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Old 10-03-2011, 05:06 PM   #1
darkwriter77
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Default Review of Remora holster for P11

(Sorry for the length, but I wanted to be sure I covered everything. )

For awhile, I’ve been using the DeSantis Nemesis as both a pocket holster and a clip-less IWB holster, and it’s worked pretty good for both – not great, but good enough to fill two roles/needs with one holster. I think I paid all of about $12 for it online several months back, I’ve been pretty happy with it, and I’ve been recommending it to lots of folks on several sites.

Then, a month or so ago, I was contacted on YouTube by someone named Jacqui in response to comments I’d left on a couple of videos where I suggested the Nemesis as a cheaper alternative to other clip-less IWB/pocket holsters like the Remora and Sticky Holsters. She claimed to be part of the Remora company and wanted to send me a holster to “dare to compare” it against the Nemesis, insisting that it was a far superior holster. I was a little skeptical right off the bat, of course. I mean, I’m no Sootch or Nutnfancy or anything, so I never get offers out of the blue to test/evaluate products. But I figured what the heck, so I took ‘em up on the offer. I told them I’d give them a fair trial for a few weeks and do my best to offer up an objective review and comparison of my findings.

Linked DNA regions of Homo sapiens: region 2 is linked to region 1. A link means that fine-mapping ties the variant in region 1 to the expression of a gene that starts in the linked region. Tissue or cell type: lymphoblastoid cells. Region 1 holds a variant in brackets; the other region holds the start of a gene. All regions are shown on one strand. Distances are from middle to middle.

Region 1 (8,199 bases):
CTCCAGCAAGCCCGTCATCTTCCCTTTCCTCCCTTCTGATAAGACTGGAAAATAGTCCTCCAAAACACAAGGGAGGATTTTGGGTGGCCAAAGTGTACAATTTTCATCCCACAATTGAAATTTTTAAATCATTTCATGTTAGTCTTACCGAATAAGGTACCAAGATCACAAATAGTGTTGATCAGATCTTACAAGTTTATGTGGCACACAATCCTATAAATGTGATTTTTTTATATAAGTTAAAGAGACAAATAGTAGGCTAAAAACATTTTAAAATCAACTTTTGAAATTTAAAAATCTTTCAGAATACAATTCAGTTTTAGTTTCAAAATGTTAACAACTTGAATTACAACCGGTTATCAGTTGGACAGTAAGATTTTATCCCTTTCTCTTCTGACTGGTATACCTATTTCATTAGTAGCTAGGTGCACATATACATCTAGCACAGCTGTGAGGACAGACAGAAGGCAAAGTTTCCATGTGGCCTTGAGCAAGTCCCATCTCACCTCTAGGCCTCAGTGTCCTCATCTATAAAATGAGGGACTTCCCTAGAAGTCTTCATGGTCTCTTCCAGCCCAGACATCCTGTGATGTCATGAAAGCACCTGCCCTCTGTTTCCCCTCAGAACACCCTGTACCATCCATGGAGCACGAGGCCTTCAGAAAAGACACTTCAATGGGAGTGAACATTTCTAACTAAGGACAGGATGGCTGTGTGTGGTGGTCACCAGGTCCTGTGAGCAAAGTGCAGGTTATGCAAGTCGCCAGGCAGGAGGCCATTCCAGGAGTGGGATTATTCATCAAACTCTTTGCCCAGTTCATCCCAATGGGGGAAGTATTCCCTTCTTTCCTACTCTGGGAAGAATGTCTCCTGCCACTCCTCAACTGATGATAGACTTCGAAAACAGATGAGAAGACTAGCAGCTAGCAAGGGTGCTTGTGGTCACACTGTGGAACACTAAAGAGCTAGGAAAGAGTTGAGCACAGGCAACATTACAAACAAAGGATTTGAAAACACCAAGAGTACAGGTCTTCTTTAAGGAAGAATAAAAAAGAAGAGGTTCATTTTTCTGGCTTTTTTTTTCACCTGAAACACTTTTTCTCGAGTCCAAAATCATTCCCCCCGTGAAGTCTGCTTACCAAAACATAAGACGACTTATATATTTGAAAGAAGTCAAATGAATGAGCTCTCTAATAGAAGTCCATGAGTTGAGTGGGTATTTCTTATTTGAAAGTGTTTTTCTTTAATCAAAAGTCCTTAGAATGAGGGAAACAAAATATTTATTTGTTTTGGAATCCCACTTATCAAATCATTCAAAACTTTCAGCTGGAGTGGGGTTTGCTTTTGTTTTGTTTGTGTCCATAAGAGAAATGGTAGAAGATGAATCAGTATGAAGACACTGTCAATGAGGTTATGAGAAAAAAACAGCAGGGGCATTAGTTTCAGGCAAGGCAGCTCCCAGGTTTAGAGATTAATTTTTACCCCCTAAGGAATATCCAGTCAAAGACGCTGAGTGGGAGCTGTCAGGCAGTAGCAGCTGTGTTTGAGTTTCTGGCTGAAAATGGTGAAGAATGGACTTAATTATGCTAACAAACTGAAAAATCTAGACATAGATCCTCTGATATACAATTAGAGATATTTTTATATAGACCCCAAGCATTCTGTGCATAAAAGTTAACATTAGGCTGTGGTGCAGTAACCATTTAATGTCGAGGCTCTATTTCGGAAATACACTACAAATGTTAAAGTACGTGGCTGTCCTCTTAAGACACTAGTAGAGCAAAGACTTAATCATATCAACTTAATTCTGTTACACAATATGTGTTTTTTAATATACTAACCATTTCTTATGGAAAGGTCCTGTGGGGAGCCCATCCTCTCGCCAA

Eventually, a fat envelope shows up in the mail with a handwritten to/from address. Inside is not one but THREE different Remora holsters – one of their standard holsters, as well as a reinforced top model and a spare magazine holster. Pretty pleasant surprise, indeed. So, I put the Nemesis in the cabinet for awhile to give all three of these holsters a fair shake.